This week is all about our Winter Concert piece, Amadeus! by Hoffman. It is a version of Wolfgang Amadeus Mozart's Symphony No. 25. To achieve a superior performance, our orchestra must learn how to perform with an authentically classical style.
There are many identifying characteristics of Classical Era music including homophonic texture with memorable melodies, simple yet driving rhythms, subtle, narrow vibrato, and light, clean spiccato.
There are some great resources out there to help us reach our goals!! I have included some links below of things we will look at in class and some other websites and videos for extra help. My favorite video is the masterclass with Henning Kraggerud. While he is giving a masterclass on Mozart's violin concertos and not his symphonies, his insights are still applicable. I love how he challenges the students to treat the music like voices of opera characters and portray different emotions while the phrases converse. I can't wait for us to try it too!! Happy practicing!!!
Barocco means Baroque in Italian. The Baroque Era spanned from 1600 to 1750. Some famous composers of the era were: Bach, Pachelbel, Telemann, Couperin, Handel, Purcell, Scarlatti, Lully, Vivaldi, and Monteverdi. Many composers made their living composing, performing, and giving lessons for a patron, usually a religious institution or political figure. If you would like to read more about the Baroque era, www.baroque.org is an informative website I recommend.
We need to use Baroque performance practices to perform this piece properly for UIL Competition. The following video explains how Baroque instruments, bows in particular, are different from modern instruments and how this effects our interpretation and bow technique today.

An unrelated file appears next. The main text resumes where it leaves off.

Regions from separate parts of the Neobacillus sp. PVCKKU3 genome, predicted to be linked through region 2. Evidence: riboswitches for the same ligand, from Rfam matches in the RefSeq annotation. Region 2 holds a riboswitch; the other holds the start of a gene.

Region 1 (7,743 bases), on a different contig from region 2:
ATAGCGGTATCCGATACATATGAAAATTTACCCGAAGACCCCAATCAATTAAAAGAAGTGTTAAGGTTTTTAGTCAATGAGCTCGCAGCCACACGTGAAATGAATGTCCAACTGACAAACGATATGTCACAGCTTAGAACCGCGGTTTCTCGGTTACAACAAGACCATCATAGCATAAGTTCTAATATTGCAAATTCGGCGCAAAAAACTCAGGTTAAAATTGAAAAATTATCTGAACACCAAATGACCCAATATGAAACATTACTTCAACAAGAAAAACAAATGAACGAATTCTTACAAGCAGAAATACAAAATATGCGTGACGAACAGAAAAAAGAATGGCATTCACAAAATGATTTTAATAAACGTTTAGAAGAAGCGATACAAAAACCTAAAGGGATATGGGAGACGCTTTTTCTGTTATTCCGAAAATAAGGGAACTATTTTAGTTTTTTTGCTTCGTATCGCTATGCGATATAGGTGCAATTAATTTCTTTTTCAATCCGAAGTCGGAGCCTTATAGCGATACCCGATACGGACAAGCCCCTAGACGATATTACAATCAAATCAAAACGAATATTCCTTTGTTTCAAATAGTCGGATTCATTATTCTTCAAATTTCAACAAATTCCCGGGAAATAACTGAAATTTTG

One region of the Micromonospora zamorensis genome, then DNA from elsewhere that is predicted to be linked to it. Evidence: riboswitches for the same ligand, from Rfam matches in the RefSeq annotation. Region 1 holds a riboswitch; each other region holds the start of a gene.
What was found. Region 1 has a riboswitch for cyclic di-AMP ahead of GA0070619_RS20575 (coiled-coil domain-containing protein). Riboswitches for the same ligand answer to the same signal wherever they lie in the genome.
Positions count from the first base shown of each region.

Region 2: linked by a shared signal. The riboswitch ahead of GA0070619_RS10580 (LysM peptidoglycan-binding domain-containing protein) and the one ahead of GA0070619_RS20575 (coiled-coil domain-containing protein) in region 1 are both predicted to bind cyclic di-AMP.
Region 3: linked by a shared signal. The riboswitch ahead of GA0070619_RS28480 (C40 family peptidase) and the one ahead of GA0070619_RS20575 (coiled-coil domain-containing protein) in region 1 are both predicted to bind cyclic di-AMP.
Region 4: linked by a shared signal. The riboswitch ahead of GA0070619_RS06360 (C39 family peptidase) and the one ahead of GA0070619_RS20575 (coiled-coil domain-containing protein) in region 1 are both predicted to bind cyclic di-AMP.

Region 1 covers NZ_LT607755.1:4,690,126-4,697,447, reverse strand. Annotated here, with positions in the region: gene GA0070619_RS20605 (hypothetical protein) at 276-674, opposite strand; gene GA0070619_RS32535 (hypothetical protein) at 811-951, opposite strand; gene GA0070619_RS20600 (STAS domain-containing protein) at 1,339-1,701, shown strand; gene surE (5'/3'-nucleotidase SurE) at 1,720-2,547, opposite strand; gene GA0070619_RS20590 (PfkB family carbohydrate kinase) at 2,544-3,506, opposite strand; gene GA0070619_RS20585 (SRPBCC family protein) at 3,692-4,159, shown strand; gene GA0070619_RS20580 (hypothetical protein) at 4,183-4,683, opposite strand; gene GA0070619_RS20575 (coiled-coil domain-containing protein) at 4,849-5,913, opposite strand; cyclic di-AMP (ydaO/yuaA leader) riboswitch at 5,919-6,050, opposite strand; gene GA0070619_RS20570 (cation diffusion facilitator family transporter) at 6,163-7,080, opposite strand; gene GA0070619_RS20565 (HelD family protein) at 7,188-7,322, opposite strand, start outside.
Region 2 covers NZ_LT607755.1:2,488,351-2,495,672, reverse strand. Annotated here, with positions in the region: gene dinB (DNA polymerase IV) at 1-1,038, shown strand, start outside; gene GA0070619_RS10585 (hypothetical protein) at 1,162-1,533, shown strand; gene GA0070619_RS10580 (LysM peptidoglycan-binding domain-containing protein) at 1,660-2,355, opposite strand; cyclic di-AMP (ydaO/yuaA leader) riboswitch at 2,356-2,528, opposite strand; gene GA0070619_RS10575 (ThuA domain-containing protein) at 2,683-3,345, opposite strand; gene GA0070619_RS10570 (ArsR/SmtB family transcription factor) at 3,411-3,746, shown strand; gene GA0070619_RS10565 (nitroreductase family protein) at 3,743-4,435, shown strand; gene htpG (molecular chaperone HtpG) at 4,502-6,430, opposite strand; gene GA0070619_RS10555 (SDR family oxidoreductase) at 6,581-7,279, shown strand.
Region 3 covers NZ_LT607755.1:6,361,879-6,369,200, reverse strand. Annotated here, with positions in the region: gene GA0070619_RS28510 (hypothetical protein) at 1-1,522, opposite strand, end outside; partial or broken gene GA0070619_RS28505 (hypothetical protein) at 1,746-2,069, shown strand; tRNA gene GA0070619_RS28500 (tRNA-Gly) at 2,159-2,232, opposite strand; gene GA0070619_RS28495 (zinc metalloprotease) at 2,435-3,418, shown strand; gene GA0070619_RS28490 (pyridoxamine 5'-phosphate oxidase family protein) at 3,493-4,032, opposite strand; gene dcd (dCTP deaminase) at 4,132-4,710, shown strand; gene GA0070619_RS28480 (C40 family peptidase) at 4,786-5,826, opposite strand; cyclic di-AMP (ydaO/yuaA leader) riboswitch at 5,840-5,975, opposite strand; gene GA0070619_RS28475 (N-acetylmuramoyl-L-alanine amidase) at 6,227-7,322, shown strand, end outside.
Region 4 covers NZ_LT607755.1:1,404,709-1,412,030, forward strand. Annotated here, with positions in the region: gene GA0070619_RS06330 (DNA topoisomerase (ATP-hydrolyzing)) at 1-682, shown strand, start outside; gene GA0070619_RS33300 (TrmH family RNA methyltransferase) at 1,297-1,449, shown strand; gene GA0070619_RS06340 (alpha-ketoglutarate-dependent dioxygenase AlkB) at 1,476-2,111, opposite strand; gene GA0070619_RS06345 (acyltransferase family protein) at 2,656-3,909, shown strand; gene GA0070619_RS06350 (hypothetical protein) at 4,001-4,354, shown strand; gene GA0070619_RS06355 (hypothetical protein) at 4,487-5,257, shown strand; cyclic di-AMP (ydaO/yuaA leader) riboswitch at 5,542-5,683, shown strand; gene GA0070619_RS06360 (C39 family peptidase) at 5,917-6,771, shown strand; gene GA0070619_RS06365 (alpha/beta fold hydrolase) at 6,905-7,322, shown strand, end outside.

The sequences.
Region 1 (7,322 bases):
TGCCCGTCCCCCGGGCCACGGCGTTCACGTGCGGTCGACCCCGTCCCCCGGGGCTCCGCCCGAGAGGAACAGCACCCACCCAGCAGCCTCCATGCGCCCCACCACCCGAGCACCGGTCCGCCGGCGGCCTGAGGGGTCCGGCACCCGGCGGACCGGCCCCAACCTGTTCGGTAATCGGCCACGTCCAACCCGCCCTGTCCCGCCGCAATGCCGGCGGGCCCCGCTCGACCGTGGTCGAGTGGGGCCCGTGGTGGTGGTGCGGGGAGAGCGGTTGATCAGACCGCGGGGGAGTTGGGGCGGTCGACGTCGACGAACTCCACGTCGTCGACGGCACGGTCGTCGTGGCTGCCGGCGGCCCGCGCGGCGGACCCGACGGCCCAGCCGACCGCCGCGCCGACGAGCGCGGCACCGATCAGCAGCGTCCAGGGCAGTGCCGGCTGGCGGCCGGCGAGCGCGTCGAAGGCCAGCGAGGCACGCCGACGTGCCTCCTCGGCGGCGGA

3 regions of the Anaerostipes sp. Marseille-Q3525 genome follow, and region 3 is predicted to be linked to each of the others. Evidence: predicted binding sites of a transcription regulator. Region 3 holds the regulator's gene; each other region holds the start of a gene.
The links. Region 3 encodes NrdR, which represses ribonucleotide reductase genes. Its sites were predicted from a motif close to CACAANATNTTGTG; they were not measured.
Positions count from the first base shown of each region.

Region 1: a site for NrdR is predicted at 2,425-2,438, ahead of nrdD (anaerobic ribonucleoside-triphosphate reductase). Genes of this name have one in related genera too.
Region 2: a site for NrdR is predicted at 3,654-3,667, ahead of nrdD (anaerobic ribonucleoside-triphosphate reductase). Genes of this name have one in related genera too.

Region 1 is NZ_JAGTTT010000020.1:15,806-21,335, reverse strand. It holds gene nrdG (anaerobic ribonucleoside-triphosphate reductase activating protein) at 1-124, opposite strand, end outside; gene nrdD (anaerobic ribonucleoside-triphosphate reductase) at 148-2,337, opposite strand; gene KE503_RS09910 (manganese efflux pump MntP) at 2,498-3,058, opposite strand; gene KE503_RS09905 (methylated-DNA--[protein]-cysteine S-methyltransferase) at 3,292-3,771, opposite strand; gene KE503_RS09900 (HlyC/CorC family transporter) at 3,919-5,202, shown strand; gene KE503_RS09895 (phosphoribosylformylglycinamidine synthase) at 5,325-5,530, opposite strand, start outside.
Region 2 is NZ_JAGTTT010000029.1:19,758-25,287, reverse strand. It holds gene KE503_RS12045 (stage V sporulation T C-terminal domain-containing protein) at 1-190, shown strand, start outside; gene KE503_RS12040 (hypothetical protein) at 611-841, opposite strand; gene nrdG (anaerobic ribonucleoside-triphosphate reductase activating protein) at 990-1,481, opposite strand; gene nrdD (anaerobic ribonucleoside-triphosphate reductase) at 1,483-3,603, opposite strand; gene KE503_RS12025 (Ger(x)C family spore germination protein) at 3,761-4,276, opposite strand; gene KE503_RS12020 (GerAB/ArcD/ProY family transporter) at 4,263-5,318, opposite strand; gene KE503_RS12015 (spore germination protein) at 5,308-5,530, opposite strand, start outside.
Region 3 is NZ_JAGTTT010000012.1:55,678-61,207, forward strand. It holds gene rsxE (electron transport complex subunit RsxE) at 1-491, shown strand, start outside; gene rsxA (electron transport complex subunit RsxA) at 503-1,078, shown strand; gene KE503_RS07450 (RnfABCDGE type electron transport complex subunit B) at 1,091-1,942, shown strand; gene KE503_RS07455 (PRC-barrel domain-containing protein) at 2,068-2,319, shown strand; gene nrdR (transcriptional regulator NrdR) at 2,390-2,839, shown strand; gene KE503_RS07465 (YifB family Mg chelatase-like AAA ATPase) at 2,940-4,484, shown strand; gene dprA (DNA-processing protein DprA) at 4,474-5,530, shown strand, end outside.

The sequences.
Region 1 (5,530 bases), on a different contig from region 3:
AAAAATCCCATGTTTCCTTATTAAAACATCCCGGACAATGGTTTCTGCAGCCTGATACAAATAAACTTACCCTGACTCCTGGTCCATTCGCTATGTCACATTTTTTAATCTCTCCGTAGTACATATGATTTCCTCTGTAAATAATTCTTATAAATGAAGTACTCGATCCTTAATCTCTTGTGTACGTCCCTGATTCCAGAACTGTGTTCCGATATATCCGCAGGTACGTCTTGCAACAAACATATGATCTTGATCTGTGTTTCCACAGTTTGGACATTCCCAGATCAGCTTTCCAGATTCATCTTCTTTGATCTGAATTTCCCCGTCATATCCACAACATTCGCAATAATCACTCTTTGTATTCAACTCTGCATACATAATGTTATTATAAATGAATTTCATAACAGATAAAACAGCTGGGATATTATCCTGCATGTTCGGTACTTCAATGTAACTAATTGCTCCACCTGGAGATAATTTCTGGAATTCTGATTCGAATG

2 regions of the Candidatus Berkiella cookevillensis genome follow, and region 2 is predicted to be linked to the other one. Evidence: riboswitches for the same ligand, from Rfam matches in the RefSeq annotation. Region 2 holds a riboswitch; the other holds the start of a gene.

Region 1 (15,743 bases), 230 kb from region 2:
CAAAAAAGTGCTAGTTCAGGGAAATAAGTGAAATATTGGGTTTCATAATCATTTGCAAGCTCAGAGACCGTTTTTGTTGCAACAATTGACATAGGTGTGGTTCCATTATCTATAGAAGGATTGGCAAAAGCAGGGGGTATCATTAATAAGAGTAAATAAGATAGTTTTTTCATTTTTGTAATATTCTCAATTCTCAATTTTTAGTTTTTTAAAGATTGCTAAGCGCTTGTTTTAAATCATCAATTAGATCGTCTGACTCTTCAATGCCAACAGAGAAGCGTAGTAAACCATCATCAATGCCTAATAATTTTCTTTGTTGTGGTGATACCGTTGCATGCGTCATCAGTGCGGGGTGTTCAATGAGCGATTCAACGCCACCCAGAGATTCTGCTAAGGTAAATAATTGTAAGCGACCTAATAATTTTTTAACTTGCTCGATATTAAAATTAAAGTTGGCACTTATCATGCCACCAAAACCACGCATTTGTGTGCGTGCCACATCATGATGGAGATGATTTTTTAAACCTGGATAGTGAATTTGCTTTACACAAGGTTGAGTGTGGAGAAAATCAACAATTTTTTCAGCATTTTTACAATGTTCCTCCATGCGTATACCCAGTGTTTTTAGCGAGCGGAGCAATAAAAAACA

As you practice Barocca, try to incorporate these techniques. Happy Practicing!!!
Bow control is so important, and the things you learn about it from the staccato stroke carry over to many other bow strokes: detache, accents, marcato, spiccato, hooked bows, loure, etc. Staccato teaches you how to control bow speed and contact point, as well as how to grab and release the string through the bow hair using your fingers. The following video goes into detail about staccato, and is the first of a four part series. I suggest watching the entire series, it is SO good!! Visit Youtube and watch the rest!!
Now for the viola, cello, and bass sections. In Sinfonia, you have to perform spiccato, which is a short stroke that comes off the string using the bow's natural bounce. The next video has excellent practice strategies that you can implement easily at home (we will try them in class too!). Often when we are learning a new concept on our instruments, we combine it with old concepts. This allows us to really concentrate on the new parts while the older parts are on auto pilot. You can also add spiccato to your scales, arpeggios, and thirds. Remember to smile, and happy practicing!!!